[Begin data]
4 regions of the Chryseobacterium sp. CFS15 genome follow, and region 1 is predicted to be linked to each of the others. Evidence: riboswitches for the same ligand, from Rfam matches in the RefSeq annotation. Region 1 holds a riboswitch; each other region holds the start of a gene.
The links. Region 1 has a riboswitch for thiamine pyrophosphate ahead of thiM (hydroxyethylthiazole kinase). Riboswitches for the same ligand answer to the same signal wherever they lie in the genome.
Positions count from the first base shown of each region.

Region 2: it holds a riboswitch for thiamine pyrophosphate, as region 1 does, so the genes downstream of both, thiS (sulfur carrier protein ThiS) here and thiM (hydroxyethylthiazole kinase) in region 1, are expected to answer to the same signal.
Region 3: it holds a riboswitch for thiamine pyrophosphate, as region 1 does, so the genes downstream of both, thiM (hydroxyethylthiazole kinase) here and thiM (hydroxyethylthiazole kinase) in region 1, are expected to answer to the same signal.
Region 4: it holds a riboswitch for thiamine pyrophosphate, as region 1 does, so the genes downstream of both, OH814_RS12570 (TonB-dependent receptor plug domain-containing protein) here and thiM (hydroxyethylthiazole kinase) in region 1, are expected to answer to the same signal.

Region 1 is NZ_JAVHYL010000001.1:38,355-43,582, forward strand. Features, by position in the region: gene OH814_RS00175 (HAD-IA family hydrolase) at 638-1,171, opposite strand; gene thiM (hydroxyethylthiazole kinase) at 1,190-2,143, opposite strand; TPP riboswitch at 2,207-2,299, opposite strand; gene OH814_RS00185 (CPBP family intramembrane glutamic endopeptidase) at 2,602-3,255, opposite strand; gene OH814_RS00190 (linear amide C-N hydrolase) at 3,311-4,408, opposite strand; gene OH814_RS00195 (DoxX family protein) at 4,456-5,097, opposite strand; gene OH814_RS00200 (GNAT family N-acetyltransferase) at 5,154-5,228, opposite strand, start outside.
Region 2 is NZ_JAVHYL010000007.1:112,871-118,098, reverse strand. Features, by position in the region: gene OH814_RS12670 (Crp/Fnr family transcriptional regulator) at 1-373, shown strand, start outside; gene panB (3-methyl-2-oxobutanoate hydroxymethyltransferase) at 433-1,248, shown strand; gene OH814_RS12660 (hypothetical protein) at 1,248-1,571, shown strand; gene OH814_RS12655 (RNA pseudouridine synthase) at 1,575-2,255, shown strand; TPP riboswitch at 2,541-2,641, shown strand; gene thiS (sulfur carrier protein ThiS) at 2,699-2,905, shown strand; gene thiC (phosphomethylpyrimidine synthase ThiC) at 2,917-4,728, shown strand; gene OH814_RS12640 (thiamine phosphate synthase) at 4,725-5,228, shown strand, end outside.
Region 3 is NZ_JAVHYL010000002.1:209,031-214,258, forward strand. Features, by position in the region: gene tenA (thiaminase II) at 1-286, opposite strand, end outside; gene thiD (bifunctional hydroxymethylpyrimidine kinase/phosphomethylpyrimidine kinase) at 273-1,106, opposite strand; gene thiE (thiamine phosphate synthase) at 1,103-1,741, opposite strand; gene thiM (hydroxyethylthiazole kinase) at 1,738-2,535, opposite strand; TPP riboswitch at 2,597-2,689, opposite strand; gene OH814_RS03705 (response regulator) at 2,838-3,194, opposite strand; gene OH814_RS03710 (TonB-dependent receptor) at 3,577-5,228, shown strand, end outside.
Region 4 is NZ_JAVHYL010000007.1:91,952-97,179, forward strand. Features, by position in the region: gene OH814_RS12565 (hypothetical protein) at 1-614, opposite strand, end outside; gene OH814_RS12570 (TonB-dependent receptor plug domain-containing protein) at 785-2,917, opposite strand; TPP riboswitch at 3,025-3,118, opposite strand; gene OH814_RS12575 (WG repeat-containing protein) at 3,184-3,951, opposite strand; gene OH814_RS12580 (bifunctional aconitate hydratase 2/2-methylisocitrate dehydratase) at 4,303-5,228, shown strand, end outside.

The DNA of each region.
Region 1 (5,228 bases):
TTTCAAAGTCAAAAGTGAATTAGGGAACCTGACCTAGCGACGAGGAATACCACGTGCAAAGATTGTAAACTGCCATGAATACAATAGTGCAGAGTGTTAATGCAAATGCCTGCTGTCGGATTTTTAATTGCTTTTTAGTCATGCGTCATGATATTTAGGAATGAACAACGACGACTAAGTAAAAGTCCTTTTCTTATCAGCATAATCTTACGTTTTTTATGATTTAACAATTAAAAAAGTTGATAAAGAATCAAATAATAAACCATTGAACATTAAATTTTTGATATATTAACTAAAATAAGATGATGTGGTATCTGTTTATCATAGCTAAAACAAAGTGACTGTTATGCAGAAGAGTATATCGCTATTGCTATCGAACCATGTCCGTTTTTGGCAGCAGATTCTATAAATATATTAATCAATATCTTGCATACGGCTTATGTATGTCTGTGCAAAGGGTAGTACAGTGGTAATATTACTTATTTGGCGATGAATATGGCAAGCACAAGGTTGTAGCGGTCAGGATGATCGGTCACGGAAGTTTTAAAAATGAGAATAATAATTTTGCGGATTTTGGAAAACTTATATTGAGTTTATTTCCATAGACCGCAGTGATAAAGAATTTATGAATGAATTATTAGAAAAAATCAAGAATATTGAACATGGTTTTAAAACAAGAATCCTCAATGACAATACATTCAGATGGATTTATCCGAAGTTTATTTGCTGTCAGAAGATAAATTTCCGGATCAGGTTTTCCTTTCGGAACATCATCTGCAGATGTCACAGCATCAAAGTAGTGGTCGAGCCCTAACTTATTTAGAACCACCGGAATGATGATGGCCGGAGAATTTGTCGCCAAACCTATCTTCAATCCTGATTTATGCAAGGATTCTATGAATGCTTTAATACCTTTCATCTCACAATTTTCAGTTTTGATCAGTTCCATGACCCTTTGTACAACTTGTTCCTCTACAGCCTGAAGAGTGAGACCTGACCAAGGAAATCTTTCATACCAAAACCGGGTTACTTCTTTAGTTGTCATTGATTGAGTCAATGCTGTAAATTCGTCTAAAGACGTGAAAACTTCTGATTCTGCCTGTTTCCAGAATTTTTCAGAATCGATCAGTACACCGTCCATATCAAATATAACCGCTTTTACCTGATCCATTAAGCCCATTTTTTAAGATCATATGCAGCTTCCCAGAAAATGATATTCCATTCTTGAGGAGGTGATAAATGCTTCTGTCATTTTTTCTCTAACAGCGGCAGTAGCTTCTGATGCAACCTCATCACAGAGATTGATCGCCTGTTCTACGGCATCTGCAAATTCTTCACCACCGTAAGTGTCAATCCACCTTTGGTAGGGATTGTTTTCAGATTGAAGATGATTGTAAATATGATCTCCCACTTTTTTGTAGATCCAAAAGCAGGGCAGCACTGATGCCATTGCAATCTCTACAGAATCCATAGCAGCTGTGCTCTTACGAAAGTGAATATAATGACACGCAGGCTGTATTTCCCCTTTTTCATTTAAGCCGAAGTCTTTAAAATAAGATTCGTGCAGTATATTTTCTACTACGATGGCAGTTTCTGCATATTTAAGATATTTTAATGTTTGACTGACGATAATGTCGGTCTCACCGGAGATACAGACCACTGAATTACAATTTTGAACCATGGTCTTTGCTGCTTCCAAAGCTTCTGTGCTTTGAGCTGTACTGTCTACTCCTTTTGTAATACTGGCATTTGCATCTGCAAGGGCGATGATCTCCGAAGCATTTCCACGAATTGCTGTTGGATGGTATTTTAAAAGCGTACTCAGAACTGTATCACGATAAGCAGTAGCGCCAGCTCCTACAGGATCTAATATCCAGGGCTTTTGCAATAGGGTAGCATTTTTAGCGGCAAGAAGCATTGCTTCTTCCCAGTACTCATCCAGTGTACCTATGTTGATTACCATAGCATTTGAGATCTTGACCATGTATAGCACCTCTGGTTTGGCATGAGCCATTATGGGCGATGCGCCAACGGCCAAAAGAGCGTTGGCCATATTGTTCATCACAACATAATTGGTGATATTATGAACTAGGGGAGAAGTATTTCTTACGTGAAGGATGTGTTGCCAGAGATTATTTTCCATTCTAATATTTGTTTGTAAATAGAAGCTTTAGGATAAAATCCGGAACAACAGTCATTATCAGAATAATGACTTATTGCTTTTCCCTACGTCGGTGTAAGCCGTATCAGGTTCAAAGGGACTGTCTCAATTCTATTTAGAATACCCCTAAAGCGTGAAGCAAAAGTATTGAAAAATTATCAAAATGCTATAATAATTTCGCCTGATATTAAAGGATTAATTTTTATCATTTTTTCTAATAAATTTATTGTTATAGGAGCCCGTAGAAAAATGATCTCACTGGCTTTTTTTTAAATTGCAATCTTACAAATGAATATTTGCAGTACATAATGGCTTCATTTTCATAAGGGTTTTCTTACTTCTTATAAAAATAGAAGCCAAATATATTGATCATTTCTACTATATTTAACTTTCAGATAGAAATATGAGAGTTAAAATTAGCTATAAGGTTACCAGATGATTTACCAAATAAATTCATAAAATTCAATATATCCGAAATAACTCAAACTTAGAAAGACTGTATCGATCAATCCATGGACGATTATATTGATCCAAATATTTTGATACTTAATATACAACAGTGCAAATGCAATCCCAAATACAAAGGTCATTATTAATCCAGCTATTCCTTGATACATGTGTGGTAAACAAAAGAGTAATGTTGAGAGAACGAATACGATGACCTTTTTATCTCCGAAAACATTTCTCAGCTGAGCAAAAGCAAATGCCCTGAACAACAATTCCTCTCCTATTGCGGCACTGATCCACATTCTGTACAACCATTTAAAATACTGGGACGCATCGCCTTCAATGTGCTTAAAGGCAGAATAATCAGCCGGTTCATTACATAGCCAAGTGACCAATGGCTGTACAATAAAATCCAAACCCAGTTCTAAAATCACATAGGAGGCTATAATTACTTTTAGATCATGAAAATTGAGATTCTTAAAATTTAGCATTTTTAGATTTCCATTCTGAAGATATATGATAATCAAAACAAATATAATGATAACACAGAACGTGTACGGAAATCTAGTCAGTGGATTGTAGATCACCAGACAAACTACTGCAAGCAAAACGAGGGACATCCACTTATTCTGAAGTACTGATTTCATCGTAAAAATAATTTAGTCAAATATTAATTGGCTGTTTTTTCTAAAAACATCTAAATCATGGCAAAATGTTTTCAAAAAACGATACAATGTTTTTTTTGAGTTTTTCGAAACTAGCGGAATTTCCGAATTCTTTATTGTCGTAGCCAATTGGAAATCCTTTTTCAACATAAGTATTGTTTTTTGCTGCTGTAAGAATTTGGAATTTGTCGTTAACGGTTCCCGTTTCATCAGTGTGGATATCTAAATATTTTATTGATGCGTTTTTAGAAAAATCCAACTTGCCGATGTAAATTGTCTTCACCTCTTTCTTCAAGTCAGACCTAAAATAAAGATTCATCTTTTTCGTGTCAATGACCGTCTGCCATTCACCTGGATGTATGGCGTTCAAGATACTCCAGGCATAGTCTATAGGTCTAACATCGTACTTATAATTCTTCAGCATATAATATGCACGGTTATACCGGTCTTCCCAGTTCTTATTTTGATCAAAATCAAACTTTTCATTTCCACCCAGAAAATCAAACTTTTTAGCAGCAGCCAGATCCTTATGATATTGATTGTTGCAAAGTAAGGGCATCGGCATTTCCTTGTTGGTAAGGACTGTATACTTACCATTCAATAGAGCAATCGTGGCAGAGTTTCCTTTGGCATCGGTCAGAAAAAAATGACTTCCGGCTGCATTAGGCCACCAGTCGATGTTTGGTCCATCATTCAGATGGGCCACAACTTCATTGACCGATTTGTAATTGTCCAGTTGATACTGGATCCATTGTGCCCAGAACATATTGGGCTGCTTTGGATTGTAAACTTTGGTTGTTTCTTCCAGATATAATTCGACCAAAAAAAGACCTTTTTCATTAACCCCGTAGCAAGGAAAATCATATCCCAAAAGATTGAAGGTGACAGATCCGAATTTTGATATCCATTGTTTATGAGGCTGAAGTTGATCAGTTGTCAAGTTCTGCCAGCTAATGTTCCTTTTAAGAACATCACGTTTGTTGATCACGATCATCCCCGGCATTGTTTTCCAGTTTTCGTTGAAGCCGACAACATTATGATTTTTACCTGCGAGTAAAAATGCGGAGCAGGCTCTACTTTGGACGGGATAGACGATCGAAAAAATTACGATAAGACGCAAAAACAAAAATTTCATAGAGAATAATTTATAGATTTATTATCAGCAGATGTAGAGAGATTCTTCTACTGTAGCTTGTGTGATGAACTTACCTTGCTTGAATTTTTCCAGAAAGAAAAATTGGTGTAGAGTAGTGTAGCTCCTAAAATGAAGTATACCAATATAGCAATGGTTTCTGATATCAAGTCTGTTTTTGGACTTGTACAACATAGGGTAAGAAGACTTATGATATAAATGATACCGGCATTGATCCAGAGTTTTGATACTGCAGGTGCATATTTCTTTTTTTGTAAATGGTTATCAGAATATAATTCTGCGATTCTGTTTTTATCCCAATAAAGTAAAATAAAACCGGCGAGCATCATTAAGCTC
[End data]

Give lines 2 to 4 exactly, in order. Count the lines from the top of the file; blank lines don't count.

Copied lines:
The links. Region 1 has a riboswitch for thiamine pyrophosphate ahead of thiM (hydroxyethylthiazole kinase). Riboswitches for the same ligand answer to the same signal wherever they lie in the genome.
Positions count from the first base shown of each region.

Region 2: it holds a riboswitch for thiamine pyrophosphate, as region 1 does, so the genes downstream of both, thiS (sulfur carrier protein ThiS) here and thiM (hydroxyethylthiazole kinase) in region 1, are expected to answer to the same signal.